\caption{ $\Delta \tau t $ extrapolation for the 4-site Hubbard ring. }
\end{figure}

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%\newpage
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%%%%%%%%%%%%%%%%%%%%
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\part{Getting your hands dirty - changing the code}
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%\setcounter{exercise}{0}


A lot already comes implemented in ALF, but unavoidably, as one proceeds in their own investigations, a new model has to be implemented or a new observable defined -- and for that one has to grapple with the package's Fortran source code. However, in ALF this is made easy by means of predefined structures, templates, and the examples below.
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\section*{Downloading the code and tutorial}
To download the code, type    \texttt{ git clone  git@git.physik.uni-wuerzburg.de:ALF/ALF\_code.git}  in a shell.    \\
To download the tutorial including solutions type: \\  \texttt{git clone git@git.physik.uni-wuerzburg.de:ALF/ALF\_Tutorial.git}  again  in a shell.

\exercise{Dimensional crossover}

\red{[To be updated.]}

\exerciseitem{Modifying the hopping}
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Here we will modify the code  so as to allow  for different hopping matrix elements along the x and y directions of a square lattice.  To do so, one merely has to  do the following 
\begin{itemize}

\item Add an extra variable, \texttt{Ham\_Ty}, in the parameter file in the \texttt{VAR\_Hubbard}  name space
\item Declare the variable \texttt{Ham\_Ty} in the \texttt{Hamiltonian\_Examples.f90 }.
\item Read in this  variable in \texttt{Ham\_set} subroutine of the  \texttt{Hamiltonian\_Examples.f90 }  file.
\item  Modify the hopping matrix  in the subroutine \texttt{Ham\_Hop}  in the \texttt{Hamiltonian\_Examples.f90 }  file.   
\lstset{style=fortran}
\begin{lstlisting} 
DO I = 1, Latt%N
    I1 = Latt%nnlist(I,1,0)
    I2 = Latt%nnlist(I,0,1)
    Op_T(nc,n)%O(I,I1) = cmplx(-Ham_T,    0.d0, kind(0.D0))
    Op_T(nc,n)%O(I1,I) = cmplx(-Ham_T,    0.d0, kind(0.D0))
!!!!!! Modifications for Exercise 2 (a)
     !Op_T(nc,n)%O(I,I2) = cmplx(-Ham_T,    0.d0, kind(0.D0))
     !Op_T(nc,n)%O(I2,I) = cmplx(-Ham_T,    0.d0, kind(0.D0))
     Op_T(nc,n)%O(I,I2) = cmplx(-Ham_Ty,    0.d0, kind(0.D0))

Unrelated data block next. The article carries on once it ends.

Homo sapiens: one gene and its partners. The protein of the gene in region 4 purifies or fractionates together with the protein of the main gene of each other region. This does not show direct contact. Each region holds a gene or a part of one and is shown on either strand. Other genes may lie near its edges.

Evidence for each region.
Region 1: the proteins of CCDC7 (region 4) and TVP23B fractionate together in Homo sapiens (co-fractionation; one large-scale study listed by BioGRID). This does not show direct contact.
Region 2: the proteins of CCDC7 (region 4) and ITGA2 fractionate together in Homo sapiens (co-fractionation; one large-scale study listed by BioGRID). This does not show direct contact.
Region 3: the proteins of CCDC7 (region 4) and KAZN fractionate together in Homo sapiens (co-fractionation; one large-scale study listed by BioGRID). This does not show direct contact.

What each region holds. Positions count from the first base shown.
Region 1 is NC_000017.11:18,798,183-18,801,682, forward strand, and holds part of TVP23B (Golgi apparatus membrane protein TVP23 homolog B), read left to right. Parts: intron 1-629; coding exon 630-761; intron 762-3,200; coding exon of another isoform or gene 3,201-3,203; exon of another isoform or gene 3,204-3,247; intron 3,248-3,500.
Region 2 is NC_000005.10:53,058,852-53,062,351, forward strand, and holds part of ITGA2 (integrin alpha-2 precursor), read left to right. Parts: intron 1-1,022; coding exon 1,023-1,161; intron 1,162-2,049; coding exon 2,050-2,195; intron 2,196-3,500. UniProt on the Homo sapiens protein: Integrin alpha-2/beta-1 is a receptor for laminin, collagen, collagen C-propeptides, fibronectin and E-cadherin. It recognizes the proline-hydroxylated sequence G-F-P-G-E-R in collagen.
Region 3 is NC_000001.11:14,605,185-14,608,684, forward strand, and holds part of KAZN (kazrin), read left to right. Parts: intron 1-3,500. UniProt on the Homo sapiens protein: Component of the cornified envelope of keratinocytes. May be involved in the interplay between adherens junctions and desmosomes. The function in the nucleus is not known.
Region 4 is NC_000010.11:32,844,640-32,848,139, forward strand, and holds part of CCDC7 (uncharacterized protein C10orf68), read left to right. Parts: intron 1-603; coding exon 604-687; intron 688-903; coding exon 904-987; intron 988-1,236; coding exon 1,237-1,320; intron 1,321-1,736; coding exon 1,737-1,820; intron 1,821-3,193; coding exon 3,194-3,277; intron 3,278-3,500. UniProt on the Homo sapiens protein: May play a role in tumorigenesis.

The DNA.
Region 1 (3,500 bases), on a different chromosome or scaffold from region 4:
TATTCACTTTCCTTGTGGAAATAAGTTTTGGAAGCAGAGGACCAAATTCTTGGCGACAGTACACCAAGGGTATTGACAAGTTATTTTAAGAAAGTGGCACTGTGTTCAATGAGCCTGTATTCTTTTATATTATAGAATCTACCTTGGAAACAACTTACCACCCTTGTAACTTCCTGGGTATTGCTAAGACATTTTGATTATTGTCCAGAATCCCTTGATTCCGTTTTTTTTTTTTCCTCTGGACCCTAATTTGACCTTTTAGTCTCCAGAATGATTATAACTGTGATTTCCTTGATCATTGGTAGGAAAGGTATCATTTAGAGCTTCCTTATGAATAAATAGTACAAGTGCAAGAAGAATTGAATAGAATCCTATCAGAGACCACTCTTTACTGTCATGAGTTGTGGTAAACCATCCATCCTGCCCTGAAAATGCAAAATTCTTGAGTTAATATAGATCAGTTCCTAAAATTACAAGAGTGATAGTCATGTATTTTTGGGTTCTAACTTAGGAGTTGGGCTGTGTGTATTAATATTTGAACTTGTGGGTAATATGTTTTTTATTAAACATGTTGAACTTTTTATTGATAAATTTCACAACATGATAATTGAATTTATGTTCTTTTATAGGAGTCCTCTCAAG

Op_T(nc,n)%O(I2,I) = cmplx(-Ham_Ty,    0.d0, kind(0.D0))
!!!!!!
      Op_T(nc,n)%O(I ,I) = cmplx(-Ham_chem, 0.d0, kind(0.D0))
ENDDO
\end{lstlisting} 

\end{itemize}
In the directory \texttt{Solutions/Exercise\_2} we have  duplicated the ALF and commented  the changes that have to be carried out to the file 
\texttt{Hamiltonian\_Examples.f90 }    in the \texttt{Prog}  directory. 


\noindent
As an application of this code, one can consider a ladder  system, defined by the parameter file: 
\lstset{style=fortran}
\begin{lstlisting} 
!===============================================================================
!  Variables for the Hubb program
!-------------------------------------------------------------------------------

&VAR_lattice
L1    = 14
L2    = 2
Lattice_type = "Square"
Model = "Hubbard_Mz"  ! Hubbard_SU2, Hubbard_Mz
/

&VAR_Hubbard
ham_T   = 1.0D0
!!!!!! Modifications for Exercise 2
ham_Ty  = 2.0D0
!!!!!!
ham_chem= 0.0D0
ham_U   = 4.0
Beta    = 10.0
dtau    = 0.1
/

&VAR_QMC
Nwrap   = 10
NSweep  = 100
NBin    = 10
Ltau    = 1
LOBS_ST = 1
LOBS_EN = 100
CPU_MAX = 0.1
/

&VAR_errors
n_skip  = 2
N_rebin = 1
N_Cov = 0
/
! slash terminates namelist statement - DO NOT REMOVE
\end{lstlisting} 

\noindent
When running the code for the above ladder system  and analyzing the spin correlation functions, \texttt{SpinZ\_eqJR}  and \texttt{SpinXY\_eqJR}  one will notice that  it is hard restore the SU(2) spin symmetry and that very long runs are required to  obtain the desired equality
\begin{equation}
	\langle S^{z}_{i} S^{z}_{j}  \rangle  = \langle S^{y}_{i} S^{y}_{j}  \rangle  = \langle S^{x}_{i} S^{x}_{j}  \rangle.